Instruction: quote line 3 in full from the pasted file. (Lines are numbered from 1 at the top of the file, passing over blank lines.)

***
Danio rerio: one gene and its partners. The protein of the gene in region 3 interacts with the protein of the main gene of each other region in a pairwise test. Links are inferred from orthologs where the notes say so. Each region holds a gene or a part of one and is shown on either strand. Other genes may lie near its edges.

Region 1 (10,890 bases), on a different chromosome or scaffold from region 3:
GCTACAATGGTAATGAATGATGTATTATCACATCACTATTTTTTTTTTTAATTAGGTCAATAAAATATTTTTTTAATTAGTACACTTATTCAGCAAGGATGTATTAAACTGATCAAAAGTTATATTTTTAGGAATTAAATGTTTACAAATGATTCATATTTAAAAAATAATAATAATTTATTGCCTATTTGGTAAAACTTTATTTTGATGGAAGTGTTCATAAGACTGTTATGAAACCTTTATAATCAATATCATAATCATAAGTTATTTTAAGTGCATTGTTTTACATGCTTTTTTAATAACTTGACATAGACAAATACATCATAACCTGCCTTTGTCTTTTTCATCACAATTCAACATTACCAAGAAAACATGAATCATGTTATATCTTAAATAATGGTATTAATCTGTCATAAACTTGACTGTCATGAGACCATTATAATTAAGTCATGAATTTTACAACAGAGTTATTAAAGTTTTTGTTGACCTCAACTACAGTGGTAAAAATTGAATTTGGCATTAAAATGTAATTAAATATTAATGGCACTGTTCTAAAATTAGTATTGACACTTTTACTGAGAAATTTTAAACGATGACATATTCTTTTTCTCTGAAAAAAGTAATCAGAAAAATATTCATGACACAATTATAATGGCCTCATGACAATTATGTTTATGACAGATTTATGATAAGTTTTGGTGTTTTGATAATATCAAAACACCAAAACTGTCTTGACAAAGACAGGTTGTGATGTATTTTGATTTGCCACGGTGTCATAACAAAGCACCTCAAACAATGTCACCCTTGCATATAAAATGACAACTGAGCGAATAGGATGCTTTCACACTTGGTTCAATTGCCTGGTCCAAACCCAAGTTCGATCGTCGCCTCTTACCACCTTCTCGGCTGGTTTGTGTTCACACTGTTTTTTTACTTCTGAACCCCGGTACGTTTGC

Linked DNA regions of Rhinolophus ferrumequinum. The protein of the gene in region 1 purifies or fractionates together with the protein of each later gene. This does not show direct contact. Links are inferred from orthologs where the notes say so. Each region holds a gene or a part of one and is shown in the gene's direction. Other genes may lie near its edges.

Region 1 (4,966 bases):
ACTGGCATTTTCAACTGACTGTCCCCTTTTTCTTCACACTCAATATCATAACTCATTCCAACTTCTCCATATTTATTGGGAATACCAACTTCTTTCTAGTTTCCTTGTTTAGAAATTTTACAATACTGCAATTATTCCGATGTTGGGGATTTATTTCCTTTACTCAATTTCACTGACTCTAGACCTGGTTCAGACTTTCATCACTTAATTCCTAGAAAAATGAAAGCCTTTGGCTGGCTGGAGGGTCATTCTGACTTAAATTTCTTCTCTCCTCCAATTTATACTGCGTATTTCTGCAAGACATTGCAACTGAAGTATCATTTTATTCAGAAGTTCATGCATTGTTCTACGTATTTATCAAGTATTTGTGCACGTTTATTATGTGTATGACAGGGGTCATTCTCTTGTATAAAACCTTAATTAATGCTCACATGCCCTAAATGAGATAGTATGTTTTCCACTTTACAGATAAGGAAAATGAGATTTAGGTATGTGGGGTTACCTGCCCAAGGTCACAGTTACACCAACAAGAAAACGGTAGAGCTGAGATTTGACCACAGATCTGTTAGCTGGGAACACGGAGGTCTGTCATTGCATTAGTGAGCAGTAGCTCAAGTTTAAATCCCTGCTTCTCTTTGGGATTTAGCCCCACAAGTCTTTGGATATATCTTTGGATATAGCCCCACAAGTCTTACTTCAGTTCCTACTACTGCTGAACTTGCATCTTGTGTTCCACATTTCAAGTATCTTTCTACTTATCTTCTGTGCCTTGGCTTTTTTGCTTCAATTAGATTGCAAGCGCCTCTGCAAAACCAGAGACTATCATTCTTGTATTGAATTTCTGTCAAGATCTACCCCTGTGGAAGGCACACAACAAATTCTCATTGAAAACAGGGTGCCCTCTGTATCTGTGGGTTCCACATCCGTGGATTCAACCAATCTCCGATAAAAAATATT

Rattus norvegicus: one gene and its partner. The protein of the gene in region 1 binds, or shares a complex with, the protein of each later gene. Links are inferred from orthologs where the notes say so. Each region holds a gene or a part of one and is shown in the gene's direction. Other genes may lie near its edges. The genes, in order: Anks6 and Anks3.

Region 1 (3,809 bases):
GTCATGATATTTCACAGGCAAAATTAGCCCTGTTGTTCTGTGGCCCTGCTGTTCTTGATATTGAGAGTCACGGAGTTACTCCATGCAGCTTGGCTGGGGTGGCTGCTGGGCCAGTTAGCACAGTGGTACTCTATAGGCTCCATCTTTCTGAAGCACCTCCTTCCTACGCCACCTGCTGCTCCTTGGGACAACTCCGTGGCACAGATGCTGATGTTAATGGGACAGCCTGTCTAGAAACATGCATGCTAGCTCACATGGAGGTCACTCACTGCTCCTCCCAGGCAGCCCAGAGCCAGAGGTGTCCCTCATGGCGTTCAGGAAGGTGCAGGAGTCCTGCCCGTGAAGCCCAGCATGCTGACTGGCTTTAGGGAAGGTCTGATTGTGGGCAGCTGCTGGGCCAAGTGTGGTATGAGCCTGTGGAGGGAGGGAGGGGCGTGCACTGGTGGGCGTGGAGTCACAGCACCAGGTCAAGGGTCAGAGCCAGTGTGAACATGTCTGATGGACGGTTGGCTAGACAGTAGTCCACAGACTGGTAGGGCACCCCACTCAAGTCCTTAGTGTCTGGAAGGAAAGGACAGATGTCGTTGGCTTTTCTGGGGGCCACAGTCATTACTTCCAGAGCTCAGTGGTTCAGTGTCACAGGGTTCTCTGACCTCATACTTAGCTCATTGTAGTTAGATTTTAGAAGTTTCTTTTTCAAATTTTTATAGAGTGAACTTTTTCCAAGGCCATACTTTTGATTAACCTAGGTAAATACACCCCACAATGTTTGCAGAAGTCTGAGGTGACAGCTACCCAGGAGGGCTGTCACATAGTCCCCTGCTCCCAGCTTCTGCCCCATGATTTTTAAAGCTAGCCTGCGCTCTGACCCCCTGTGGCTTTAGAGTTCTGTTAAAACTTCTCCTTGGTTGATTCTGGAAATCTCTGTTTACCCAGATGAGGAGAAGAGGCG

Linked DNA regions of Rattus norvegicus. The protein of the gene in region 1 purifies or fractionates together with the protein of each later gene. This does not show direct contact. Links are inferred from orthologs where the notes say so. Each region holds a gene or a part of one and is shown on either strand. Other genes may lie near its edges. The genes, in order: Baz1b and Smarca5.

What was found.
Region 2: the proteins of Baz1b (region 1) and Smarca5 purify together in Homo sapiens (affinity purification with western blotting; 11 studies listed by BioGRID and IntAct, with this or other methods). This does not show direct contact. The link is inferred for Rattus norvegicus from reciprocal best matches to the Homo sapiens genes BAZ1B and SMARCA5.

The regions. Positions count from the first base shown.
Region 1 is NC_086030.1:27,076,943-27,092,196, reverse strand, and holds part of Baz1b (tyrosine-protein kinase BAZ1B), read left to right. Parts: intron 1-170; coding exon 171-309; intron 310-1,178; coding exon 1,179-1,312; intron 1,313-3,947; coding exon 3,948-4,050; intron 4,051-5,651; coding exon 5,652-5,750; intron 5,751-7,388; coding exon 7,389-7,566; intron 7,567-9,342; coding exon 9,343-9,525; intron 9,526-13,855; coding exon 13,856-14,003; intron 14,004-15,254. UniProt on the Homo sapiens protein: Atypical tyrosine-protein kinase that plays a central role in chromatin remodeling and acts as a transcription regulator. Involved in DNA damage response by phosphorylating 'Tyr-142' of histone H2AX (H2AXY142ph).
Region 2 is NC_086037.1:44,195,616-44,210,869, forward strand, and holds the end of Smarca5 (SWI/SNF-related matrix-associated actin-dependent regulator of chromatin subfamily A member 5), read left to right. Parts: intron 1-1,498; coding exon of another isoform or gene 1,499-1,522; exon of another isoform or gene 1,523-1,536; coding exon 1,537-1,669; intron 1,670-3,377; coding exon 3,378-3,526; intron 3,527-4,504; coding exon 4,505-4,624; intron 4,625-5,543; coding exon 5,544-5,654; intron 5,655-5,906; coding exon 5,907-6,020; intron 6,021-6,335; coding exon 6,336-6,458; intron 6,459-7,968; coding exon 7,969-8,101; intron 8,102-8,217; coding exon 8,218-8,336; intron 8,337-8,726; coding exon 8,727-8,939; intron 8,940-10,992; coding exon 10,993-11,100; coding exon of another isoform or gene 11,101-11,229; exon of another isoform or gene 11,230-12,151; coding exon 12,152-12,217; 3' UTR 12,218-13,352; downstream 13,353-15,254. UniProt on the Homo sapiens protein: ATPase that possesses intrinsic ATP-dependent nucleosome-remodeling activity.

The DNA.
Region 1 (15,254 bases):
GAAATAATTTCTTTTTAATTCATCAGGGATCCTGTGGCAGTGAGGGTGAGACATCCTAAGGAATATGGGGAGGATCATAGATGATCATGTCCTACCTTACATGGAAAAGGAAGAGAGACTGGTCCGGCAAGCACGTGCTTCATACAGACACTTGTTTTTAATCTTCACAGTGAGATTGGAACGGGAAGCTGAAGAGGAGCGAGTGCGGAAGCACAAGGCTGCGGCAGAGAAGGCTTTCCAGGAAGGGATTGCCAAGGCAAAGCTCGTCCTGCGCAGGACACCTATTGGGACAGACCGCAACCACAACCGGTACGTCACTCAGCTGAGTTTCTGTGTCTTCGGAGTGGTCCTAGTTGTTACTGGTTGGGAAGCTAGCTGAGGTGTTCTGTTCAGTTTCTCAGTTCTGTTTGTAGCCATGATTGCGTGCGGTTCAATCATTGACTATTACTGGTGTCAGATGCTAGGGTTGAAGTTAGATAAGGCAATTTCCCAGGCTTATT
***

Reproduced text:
GCTACAATGGTAATGAATGATGTATTATCACATCACTATTTTTTTTTTTAATTAGGTCAATAAAATATTTTTTTAATTAGTACACTTATTCAGCAAGGATGTATTAAACTGATCAAAAGTTATATTTTTAGGAATTAAATGTTTACAAATGATTCATATTTAAAAAATAATAATAATTTATTGCCTATTTGGTAAAACTTTATTTTGATGGAAGTGTTCATAAGACTGTTATGAAACCTTTATAATCAATATCATAATCATAAGTTATTTTAAGTGCATTGTTTTACATGCTTTTTTAATAACTTGACATAGACAAATACATCATAACCTGCCTTTGTCTTTTTCATCACAATTCAACATTACCAAGAAAACATGAATCATGTTATATCTTAAATAATGGTATTAATCTGTCATAAACTTGACTGTCATGAGACCATTATAATTAAGTCATGAATTTTACAACAGAGTTATTAAAGTTTTTGTTGACCTCAACTACAGTGGTAAAAATTGAATTTGGCATTAAAATGTAATTAAATATTAATGGCACTGTTCTAAAATTAGTATTGACACTTTTACTGAGAAATTTTAAACGATGACATATTCTTTTTCTCTGAAAAAAGTAATCAGAAAAATATTCATGACACAATTATAATGGCCTCATGACAATTATGTTTATGACAGATTTATGATAAGTTTTGGTGTTTTGATAATATCAAAACACCAAAACTGTCTTGACAAAGACAGGTTGTGATGTATTTTGATTTGCCACGGTGTCATAACAAAGCACCTCAAACAATGTCACCCTTGCATATAAAATGACAACTGAGCGAATAGGATGCTTTCACACTTGGTTCAATTGCCTGGTCCAAACCCAAGTTCGATCGTCGCCTCTTACCACCTTCTCGGCTGGTTTGTGTTCACACTGTTTTTTTACTTCTGAACCCCGGTACGTTTGC